Trade secrets are often one of the most valuable parts of any small business. And if you end up in a lawsuit, protecting them can quickly become your top priority. This week, I met with a new client whose business has just been sued by a former shareholder. They had worked together for a while and thought they had negotiated a structure for the former shareholder to move on. But before the documents could be signed, the former shareholder decided he would rather bring a lawsuit against the company.
While the focus of our meeting began with the contents of the lawsuit, our focus quickly changed. As they had worked together for a significant period of time, the former shareholder was privy to a lot of internal information about the company. Based on the claims being raised in the lawsuit, the confidential information of the company would likely be used as evidence. With that as a possibility, we discussed what steps we could take to protect the company’s trade secrets. Even though it appears that they would be headed to mediation, a plan for confidential information was of utmost importance.
What Information is a Trade Secret?
Trade secrets are often proprietary information that your business would not want to be publicly available. Depending on the nature of your business, they could be,
- Customer Lists
- Processes for Manufacturing
- Marketing Strategies
- Research Data
- Computer Code or Software
There are plenty of other types of trade secrets as well, but that’s just a shortlist to get you thinking about what your business has.
How Can I Protect Trade Secrets In A Lawsuit?
There is no automatic protection against disclosing trade secrets in a lawsuit. But most courts allow for mechanisms to protect the information after first requiring the party seeking the information to prove that the disclosure of the information is vital to their case. If that is established, the Court can utilize a protective order to govern how information is exchanged. The attorneys prepare a joint document that spells out the procedures for handling confidential information. Then they often submit it to the Judge to be signed. It is a common document in lawsuits these days.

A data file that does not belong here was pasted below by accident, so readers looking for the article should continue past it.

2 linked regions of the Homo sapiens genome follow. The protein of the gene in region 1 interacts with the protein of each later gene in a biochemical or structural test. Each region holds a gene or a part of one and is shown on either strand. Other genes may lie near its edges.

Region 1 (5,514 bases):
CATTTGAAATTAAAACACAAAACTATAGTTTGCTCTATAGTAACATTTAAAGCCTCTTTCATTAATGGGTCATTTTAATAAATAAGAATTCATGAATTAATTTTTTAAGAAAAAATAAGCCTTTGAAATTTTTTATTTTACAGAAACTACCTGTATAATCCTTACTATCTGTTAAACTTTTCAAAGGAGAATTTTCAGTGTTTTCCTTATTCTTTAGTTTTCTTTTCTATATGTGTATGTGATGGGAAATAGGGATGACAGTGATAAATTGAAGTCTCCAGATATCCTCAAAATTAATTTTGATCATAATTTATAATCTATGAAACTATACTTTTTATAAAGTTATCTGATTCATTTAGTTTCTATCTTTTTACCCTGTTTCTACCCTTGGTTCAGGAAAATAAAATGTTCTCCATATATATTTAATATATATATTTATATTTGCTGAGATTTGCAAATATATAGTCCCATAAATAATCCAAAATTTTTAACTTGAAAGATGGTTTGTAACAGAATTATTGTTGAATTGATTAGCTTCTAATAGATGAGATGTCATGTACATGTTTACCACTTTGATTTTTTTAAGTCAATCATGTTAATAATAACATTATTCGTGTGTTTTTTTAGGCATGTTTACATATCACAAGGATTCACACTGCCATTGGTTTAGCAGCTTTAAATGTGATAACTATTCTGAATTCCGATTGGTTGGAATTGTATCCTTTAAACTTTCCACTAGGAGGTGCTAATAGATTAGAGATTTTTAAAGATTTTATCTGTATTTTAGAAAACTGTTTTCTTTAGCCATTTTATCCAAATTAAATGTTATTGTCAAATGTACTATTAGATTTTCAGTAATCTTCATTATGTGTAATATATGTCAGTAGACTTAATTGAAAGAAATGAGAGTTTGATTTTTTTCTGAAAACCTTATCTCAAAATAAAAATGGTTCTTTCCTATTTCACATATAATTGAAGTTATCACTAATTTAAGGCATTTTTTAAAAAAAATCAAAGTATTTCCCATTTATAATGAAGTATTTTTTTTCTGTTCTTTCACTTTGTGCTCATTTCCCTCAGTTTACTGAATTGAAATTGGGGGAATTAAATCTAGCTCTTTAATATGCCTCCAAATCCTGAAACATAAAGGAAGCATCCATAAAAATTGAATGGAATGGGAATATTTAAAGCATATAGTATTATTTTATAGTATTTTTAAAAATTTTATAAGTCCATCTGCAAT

However, if the parties to the lawsuit are in the same industry, the stakes can be even greater. Especially if the other party can use those trade secrets to their own economic advantage in their business. It’s important to make sure they are not being used improperly. One option for your protective order is to limit who can have access to the information. For example, if you are dealing with customer lists, you could restrict access to only the CEO and General Counsel of the opposing party. They can sign a certification that they won’t disclose any of the information on the list to anyone else in their company. Keeping the customer lists away from the sales team could be a major victory in your lawsuit.
Whether you have just received notice of a lawsuit against you, or you are the one who will be bringing the lawsuit, it’s important to consider the protection of your business’ trade secrets as part of your litigation strategy.
If your business is being sued or is contemplating a lawsuit, and you have confidential information that you want to ensure is protected as part of the process, give me a call and we can set up a Legal Strategy Session to discuss the process and some courses of action for your litigation strategy – (877) AMAYERS.